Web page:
The Public Purpose
Number 75 - May 2004

Spending Highway Money on Soundwalls and Transit Doesn't Reduce Traffic Congestion

By Wendell Cox

The anti-mobility crowd has been having a grand old time over a recent study by RAND and Brookings Institution researchers (Chad Shirley and Clifford Winston) on highway spending productivity. The study concludes that highway spending in the United States achieves little in economic productivity. Virginia Postrel reported further in The New York Times that an unpublished paper by Clifford Winston demonstrates that only 8 cents of congestion cost is reduced per dollar of highway spending. Smart growth advocates and new urbanists, however, have mischaracterized the research as indicating that highway spending is unproductive and does not reduce congestion.

I, for one, am surprised at the finding that we get 8 cents of congestion cost reduction for each dollar spent in the name of highways. Note the terminology "in the name of." Is it surprising that millions of dollars spent on soundwalls has not reduced traffic congestion? What about the undersea museum in Texas or the New York courthouse? What about the billions spend to rebuild and beautify urban freeways without adding an ounce of capacity? Has no one noticed that the country continues to grow, that commerce continues to expand and that traffic volumes continue to rise?

Just calling something highway spending does not make it highway spending. And, there is an important difference between spending on highways and spending with the intention of improving productivity or reducing traffic congestion. Dr. Ronald D. Utt of the Heritage Foundation has rightly noted that the federal highway program is more about spending than it is about transportation. Or as he put it in a recent memorandum to members of the Congressional conference committee, the principal difference between the House of Representatives version of the highway bill and the Senate version is simply the amount of "misspending."

It is, of course, possible for highway spending to be productive or to reduce traffic congestion. To do so, however, requires doing things that can achieve those goals. It begins with capacity. But since the 1991 highway-transit reauthorization, urban transportation policy has been captured by interests that are demand managing us into gridlock. Metropolitan Planning Organizations (MPOs) were given authority that was taken away from state highway departments. They didn't just let things get worse, they made them get worse. Defying logic and their own modeling, they pumped money into urban rail systems that didn't even "pencil out, much less reduce traffic congestion when actually built. They spent billions rebuilding urban freeways according to decades old designs and ignored the potential for expansion, even within the same rights of way. MPOs operated under an ideology that suggested that if we just make congestion bad enough, people will get out of their cars and into transit. Into transit that takes twice as long, even when traffic congestion gets bad? Into transit that doesn't take them where they want to go? Tooth-fairy based planning principles such as these need to be discarded before they do irreparable harm to our urban areas, our economy and the income of urban households. The behind the scenes mantra of the MPO seems to have been "billions for highways, but not one cent for reducing congestion." They haven't even tried to reduce traffic congestion.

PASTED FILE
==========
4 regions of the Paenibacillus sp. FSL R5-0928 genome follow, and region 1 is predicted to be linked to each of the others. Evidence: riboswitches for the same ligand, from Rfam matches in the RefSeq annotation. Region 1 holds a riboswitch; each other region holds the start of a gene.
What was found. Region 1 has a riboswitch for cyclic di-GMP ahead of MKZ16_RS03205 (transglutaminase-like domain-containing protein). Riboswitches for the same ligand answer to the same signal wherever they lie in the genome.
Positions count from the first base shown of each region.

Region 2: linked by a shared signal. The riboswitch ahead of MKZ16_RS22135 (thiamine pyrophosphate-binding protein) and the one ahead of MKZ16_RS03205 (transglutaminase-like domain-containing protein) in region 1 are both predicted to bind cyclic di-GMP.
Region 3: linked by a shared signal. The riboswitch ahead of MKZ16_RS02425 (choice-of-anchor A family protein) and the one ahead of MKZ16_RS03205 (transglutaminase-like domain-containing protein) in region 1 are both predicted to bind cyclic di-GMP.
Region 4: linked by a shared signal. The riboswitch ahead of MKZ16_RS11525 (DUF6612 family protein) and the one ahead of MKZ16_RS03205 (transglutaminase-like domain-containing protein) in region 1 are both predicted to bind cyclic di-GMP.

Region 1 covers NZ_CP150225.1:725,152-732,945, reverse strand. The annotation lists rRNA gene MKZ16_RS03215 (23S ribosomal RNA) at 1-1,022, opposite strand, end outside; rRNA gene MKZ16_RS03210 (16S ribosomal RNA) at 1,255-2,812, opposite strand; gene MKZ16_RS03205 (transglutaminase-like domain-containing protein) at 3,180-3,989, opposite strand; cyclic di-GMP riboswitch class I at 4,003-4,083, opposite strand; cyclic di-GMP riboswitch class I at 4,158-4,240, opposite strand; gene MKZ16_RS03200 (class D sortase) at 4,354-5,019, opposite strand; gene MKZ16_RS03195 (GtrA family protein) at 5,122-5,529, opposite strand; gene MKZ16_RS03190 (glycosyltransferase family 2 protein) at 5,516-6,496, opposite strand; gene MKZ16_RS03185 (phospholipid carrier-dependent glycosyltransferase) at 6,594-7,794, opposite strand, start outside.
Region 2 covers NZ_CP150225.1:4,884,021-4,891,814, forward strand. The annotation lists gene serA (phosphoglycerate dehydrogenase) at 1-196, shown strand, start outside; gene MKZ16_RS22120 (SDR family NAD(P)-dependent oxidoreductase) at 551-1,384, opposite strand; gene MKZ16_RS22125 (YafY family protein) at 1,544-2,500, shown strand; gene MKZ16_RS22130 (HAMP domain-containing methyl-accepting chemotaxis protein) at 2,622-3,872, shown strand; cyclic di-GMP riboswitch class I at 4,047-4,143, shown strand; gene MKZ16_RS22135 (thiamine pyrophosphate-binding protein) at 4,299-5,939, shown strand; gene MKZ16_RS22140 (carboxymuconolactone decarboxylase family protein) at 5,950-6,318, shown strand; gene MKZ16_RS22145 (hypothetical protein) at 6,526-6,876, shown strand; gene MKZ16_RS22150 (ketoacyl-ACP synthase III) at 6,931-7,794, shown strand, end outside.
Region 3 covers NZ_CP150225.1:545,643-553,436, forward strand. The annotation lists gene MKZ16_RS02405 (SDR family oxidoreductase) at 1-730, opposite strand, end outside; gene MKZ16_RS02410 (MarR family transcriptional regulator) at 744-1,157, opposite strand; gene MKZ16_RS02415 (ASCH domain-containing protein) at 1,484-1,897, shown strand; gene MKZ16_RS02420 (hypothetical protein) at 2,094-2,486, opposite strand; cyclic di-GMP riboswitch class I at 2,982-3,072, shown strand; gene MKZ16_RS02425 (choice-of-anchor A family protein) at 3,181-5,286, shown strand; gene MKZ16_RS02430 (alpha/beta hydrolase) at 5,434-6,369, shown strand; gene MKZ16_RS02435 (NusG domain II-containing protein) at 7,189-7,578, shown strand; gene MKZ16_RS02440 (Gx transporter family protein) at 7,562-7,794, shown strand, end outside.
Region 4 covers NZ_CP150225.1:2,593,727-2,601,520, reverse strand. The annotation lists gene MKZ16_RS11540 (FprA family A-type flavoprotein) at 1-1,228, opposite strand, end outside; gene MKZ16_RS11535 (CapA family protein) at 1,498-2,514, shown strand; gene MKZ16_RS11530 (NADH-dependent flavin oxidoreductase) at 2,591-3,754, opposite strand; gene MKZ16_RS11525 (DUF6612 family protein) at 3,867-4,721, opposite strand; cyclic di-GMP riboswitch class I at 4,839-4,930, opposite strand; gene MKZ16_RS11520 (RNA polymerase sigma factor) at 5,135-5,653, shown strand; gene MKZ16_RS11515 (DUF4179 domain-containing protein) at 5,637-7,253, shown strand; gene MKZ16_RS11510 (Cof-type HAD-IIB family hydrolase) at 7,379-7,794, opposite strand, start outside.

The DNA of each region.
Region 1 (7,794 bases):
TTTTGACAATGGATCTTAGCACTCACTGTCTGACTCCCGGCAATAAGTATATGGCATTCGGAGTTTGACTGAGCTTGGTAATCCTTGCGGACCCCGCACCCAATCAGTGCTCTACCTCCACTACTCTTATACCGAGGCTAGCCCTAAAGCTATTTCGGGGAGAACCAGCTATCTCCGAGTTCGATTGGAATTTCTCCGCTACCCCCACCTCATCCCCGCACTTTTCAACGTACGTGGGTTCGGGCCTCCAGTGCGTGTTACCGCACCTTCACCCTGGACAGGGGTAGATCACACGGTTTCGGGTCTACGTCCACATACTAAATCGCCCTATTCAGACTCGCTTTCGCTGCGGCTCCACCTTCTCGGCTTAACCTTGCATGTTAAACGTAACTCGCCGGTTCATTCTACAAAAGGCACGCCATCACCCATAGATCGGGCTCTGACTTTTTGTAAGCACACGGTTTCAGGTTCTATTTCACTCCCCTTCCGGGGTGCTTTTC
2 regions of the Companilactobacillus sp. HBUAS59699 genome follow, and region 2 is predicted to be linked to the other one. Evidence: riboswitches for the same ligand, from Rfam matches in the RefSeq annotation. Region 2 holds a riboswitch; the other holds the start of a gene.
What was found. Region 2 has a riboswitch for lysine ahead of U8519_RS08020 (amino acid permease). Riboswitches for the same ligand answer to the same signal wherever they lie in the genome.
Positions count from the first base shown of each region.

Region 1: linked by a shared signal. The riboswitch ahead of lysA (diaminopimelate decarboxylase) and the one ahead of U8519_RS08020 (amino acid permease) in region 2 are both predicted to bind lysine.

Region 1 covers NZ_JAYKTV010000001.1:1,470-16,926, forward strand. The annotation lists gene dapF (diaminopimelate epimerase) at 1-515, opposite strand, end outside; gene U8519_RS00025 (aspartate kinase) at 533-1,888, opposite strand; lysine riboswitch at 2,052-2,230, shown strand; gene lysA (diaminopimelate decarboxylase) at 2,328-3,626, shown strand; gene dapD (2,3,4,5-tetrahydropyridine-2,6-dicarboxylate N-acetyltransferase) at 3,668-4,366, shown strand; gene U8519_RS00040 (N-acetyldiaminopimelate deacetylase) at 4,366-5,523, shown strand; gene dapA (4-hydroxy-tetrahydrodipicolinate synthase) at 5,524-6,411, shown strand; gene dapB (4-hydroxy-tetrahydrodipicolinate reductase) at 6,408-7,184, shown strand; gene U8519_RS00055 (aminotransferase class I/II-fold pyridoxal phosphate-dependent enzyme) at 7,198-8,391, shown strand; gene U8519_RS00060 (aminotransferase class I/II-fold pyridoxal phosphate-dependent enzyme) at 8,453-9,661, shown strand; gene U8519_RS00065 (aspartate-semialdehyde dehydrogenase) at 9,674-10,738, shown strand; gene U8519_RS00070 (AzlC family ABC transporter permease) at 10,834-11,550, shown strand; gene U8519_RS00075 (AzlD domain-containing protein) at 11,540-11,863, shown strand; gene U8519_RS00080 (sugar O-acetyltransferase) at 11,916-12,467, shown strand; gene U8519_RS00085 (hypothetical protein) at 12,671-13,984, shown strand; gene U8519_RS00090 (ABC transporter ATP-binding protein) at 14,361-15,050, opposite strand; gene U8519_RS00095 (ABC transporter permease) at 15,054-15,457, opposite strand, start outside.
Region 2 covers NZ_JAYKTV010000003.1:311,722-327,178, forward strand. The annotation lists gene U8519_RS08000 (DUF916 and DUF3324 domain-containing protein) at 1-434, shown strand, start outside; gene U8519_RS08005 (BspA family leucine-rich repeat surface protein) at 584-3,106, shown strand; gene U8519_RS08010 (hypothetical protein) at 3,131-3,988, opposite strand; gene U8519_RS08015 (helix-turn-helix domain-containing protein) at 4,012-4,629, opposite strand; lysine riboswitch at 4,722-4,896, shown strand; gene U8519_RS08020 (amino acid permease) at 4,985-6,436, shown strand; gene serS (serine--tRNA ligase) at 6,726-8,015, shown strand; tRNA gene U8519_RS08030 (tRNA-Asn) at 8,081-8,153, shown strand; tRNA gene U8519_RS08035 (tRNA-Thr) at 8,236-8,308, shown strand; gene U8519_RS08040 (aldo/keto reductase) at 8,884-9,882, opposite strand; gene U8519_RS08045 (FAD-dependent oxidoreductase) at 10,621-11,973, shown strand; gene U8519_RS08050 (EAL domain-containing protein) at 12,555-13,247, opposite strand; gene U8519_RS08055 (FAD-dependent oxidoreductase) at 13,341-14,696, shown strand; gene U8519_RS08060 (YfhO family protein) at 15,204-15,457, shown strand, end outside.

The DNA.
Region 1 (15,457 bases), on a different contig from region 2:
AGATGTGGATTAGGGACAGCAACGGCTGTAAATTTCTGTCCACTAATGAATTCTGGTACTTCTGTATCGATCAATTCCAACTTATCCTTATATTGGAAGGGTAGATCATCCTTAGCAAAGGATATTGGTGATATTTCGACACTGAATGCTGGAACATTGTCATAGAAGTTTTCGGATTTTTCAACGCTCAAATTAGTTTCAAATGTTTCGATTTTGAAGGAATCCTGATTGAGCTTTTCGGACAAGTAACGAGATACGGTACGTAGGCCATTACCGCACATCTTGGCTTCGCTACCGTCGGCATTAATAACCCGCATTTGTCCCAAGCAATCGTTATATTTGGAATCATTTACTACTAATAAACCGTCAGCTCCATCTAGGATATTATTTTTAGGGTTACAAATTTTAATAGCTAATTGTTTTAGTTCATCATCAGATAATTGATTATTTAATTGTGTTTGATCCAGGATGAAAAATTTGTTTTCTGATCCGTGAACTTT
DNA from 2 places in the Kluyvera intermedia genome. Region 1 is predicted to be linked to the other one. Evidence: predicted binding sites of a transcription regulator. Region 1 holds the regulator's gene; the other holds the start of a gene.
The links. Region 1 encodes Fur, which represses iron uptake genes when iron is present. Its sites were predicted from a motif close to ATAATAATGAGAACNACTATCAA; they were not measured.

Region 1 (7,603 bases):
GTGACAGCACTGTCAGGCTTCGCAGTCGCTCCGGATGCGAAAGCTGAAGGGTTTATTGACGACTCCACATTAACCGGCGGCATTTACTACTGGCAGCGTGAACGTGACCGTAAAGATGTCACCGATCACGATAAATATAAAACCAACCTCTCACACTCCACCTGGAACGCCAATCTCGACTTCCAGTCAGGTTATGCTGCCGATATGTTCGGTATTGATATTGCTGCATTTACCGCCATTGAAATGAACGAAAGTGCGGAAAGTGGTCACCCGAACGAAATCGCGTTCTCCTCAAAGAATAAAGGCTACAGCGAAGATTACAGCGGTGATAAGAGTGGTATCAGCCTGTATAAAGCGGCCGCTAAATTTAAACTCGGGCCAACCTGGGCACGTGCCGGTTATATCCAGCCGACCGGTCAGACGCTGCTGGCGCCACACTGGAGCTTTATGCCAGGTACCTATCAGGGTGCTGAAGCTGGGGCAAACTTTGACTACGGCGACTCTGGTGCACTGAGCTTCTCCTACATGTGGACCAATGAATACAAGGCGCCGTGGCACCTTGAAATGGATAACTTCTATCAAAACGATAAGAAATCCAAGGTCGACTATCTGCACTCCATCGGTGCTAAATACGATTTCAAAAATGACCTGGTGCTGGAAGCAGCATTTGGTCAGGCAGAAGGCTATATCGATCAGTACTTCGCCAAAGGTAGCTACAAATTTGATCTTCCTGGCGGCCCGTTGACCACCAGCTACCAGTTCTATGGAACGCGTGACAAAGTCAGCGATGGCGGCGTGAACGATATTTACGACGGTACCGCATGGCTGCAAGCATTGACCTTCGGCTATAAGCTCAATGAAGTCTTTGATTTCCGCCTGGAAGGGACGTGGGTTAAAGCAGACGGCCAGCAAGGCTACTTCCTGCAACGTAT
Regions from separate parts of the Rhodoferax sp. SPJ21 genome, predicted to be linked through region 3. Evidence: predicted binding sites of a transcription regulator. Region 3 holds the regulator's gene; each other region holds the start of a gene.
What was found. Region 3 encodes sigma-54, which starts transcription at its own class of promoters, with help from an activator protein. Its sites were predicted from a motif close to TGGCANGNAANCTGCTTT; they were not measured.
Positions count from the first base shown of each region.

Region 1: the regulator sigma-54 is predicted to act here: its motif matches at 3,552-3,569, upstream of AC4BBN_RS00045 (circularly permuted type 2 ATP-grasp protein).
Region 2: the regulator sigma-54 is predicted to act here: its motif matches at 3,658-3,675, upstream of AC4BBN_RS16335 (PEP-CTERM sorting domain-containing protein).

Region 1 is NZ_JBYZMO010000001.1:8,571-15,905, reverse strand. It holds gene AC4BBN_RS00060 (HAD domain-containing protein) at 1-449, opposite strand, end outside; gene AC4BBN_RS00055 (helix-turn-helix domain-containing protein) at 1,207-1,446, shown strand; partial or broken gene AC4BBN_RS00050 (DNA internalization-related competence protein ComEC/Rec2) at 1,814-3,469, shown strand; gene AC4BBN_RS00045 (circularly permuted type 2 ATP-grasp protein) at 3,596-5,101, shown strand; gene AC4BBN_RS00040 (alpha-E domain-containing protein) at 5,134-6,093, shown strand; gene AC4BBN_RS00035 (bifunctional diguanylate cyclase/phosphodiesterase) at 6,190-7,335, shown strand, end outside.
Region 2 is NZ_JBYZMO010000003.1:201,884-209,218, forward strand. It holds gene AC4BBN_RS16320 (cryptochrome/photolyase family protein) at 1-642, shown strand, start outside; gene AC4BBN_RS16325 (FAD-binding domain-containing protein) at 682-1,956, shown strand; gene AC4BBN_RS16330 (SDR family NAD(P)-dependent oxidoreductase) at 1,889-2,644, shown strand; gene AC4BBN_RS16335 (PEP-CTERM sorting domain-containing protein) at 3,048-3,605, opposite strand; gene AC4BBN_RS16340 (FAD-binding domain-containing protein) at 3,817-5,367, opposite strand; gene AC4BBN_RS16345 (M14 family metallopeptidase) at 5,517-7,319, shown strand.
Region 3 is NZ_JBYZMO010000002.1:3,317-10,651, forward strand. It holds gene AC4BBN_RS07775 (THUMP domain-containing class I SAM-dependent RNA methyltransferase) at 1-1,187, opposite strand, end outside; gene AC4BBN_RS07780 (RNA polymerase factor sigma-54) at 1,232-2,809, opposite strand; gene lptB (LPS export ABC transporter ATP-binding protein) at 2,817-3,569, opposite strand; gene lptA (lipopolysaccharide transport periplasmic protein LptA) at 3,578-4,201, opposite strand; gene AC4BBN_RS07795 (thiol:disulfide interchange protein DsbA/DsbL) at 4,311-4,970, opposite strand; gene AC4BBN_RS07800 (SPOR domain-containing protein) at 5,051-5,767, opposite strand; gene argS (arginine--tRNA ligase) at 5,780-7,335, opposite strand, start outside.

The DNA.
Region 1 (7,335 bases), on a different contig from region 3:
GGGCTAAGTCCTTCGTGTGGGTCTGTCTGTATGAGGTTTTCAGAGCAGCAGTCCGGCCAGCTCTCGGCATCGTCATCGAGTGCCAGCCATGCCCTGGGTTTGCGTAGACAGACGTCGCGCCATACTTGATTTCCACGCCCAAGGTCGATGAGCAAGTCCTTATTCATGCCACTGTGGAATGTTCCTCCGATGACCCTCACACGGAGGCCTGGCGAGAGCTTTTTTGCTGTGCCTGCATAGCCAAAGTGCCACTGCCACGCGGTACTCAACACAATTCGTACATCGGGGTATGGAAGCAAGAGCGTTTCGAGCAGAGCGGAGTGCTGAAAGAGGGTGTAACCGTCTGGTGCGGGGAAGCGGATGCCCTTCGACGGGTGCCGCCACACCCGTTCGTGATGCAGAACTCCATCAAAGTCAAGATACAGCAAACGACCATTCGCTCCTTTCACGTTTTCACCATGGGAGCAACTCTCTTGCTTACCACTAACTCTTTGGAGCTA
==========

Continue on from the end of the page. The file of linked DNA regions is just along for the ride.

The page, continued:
The result is that little or no urban roadway capacity has been built, much has been wasted on urban rail programs that don't even contribute to reducing traffic congestion in computer models, and traffic has gotten a lot worse.

It is time to "get real" about urban transportation policy. There is no transit system conceived, much less built, that can provide automobile competitive mobility throughout the modern urban area, whether Phoenix, Portland, Perth or Paris. There is no soundwall that will reduce traffic congestion and no new roadways that do not add capacity will reduce congestion. The competitiveness of US urban areas is being eroded daily by excessive and unnecessary traffic congestion. It is time to start spending highway money on reducing congestion and improving productivity. The Shirley-Winston research simply demonstrates what had already become clear--- that you cannot reduce traffic congestion unless you try.

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